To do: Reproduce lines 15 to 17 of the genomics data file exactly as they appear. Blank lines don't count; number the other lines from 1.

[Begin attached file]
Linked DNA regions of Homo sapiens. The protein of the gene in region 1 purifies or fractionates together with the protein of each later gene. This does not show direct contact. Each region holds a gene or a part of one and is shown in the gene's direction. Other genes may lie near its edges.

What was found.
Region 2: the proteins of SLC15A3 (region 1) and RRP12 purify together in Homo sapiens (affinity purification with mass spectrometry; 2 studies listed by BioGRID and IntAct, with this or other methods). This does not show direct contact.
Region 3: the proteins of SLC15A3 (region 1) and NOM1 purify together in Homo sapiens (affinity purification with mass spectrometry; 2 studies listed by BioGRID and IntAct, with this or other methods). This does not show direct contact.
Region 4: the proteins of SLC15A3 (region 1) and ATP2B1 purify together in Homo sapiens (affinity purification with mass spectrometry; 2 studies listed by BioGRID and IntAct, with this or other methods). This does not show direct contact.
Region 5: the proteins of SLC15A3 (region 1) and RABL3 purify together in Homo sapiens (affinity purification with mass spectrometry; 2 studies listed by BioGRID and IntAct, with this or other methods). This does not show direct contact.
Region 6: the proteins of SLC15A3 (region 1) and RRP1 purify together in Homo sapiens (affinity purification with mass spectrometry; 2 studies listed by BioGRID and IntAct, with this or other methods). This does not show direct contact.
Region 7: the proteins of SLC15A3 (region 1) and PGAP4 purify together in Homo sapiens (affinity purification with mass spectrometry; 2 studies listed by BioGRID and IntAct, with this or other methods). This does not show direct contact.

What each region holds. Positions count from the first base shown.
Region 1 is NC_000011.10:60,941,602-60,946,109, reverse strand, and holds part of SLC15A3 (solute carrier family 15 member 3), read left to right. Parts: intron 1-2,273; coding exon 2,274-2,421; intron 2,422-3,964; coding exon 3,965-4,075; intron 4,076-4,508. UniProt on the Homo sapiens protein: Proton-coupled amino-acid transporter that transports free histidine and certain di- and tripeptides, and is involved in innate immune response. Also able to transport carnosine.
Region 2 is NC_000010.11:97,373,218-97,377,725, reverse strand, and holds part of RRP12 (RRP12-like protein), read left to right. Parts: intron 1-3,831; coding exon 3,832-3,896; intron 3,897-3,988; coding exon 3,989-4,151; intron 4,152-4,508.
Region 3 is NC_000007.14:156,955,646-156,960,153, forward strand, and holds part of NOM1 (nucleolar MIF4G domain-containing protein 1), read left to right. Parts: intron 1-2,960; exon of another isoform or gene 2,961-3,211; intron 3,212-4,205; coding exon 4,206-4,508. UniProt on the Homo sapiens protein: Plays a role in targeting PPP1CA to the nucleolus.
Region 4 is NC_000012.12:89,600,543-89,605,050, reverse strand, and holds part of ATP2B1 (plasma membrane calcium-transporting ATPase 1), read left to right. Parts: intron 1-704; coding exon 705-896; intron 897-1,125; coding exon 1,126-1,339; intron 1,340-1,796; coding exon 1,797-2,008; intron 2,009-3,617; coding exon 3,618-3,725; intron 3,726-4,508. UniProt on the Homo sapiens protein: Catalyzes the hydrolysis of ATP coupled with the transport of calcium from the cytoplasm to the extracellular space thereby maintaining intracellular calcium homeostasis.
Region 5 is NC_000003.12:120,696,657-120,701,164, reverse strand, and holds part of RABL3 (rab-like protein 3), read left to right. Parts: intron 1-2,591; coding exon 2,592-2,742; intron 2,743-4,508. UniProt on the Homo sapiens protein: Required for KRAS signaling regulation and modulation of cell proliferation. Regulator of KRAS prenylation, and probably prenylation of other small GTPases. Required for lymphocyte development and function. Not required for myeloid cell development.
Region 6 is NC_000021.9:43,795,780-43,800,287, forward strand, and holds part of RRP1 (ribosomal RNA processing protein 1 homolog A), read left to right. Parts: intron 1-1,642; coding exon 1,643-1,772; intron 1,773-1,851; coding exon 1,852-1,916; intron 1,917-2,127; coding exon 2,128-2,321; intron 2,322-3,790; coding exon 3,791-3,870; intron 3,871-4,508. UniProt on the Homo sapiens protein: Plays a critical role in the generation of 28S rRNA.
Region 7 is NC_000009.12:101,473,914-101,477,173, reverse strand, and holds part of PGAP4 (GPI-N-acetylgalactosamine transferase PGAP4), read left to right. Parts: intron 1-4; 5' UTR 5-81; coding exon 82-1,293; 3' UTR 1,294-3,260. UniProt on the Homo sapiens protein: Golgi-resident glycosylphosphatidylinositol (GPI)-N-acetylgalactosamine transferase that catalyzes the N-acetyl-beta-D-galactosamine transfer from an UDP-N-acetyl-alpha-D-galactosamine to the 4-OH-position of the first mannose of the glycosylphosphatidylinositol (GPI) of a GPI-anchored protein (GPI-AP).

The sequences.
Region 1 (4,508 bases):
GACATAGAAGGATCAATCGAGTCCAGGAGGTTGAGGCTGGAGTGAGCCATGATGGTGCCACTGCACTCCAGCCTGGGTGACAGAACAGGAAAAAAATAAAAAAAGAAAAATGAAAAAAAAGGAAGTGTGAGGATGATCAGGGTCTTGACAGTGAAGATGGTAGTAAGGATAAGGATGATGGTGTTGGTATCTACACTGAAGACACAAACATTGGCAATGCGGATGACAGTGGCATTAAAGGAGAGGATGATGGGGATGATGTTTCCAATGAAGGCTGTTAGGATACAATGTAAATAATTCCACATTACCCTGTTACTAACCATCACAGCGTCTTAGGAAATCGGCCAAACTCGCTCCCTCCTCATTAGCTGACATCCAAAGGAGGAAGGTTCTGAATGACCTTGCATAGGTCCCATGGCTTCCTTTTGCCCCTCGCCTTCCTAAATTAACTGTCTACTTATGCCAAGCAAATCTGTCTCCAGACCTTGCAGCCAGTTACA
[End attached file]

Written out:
Region 6 is NC_000021.9:43,795,780-43,800,287, forward strand, and holds part of RRP1 (ribosomal RNA processing protein 1 homolog A), read left to right. Parts: intron 1-1,642; coding exon 1,643-1,772; intron 1,773-1,851; coding exon 1,852-1,916; intron 1,917-2,127; coding exon 2,128-2,321; intron 2,322-3,790; coding exon 3,791-3,870; intron 3,871-4,508. UniProt on the Homo sapiens protein: Plays a critical role in the generation of 28S rRNA.
Region 7 is NC_000009.12:101,473,914-101,477,173, reverse strand, and holds part of PGAP4 (GPI-N-acetylgalactosamine transferase PGAP4), read left to right. Parts: intron 1-4; 5' UTR 5-81; coding exon 82-1,293; 3' UTR 1,294-3,260. UniProt on the Homo sapiens protein: Golgi-resident glycosylphosphatidylinositol (GPI)-N-acetylgalactosamine transferase that catalyzes the N-acetyl-beta-D-galactosamine transfer from an UDP-N-acetyl-alpha-D-galactosamine to the 4-OH-position of the first mannose of the glycosylphosphatidylinositol (GPI) of a GPI-anchored protein (GPI-AP).

The sequences.